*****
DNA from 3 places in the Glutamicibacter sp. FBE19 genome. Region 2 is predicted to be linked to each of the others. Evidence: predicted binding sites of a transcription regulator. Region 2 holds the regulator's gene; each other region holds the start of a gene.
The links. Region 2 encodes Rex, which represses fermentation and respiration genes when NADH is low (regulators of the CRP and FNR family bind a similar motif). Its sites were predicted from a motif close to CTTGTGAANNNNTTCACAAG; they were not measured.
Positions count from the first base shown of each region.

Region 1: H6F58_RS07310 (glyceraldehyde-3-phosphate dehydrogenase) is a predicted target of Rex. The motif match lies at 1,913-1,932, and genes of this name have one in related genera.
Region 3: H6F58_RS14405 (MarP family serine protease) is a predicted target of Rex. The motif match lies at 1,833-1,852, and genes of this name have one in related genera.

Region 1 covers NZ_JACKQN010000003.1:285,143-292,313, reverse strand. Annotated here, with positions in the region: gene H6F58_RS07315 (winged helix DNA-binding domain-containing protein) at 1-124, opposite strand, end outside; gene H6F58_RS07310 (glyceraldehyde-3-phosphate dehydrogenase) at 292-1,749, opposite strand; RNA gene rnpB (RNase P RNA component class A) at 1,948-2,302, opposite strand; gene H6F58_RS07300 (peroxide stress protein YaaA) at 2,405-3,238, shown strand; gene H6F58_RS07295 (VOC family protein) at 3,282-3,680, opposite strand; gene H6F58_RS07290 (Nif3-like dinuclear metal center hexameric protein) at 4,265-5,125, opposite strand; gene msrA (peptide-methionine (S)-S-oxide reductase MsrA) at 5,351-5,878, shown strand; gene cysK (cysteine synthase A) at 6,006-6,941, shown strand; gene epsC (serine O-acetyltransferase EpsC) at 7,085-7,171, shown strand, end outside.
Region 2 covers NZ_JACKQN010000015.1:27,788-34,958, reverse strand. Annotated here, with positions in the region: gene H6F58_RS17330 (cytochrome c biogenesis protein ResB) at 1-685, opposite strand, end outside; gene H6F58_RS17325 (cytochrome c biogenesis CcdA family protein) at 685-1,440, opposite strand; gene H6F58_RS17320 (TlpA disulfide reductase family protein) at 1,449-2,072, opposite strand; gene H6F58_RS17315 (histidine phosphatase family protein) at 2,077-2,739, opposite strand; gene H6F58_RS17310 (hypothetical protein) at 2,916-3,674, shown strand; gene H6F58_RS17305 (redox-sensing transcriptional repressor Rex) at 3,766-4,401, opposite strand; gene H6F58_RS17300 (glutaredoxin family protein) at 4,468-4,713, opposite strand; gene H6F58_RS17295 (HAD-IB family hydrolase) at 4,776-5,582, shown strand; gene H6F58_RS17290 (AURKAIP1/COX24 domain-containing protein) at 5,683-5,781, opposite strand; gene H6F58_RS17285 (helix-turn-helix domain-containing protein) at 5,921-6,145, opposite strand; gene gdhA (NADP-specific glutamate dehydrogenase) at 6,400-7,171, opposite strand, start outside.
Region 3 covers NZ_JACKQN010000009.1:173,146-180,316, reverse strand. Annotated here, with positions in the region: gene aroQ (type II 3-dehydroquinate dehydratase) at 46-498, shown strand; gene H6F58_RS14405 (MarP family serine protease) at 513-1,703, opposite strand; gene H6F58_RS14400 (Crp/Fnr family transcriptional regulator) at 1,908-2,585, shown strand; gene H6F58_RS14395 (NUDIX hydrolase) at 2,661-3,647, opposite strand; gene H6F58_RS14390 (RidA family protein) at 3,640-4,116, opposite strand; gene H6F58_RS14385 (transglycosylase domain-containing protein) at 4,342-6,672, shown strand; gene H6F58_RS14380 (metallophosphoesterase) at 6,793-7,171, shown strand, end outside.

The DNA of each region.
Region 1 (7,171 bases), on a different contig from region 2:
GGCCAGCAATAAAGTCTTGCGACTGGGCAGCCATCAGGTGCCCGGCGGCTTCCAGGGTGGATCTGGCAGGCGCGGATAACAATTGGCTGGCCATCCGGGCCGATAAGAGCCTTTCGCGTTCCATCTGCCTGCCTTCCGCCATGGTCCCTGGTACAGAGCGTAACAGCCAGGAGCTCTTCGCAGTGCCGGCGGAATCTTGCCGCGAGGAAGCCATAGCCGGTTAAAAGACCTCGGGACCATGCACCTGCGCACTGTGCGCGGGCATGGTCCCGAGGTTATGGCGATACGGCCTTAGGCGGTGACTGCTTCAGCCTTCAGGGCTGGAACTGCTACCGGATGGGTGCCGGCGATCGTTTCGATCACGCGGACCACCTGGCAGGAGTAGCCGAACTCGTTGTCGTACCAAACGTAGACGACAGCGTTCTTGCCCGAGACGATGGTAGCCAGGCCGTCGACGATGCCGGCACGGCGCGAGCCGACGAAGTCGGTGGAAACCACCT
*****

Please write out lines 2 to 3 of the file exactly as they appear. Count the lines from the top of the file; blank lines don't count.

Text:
The links. Region 2 encodes Rex, which represses fermentation and respiration genes when NADH is low (regulators of the CRP and FNR family bind a similar motif). Its sites were predicted from a motif close to CTTGTGAANNNNTTCACAAG; they were not measured.
Positions count from the first base shown of each region.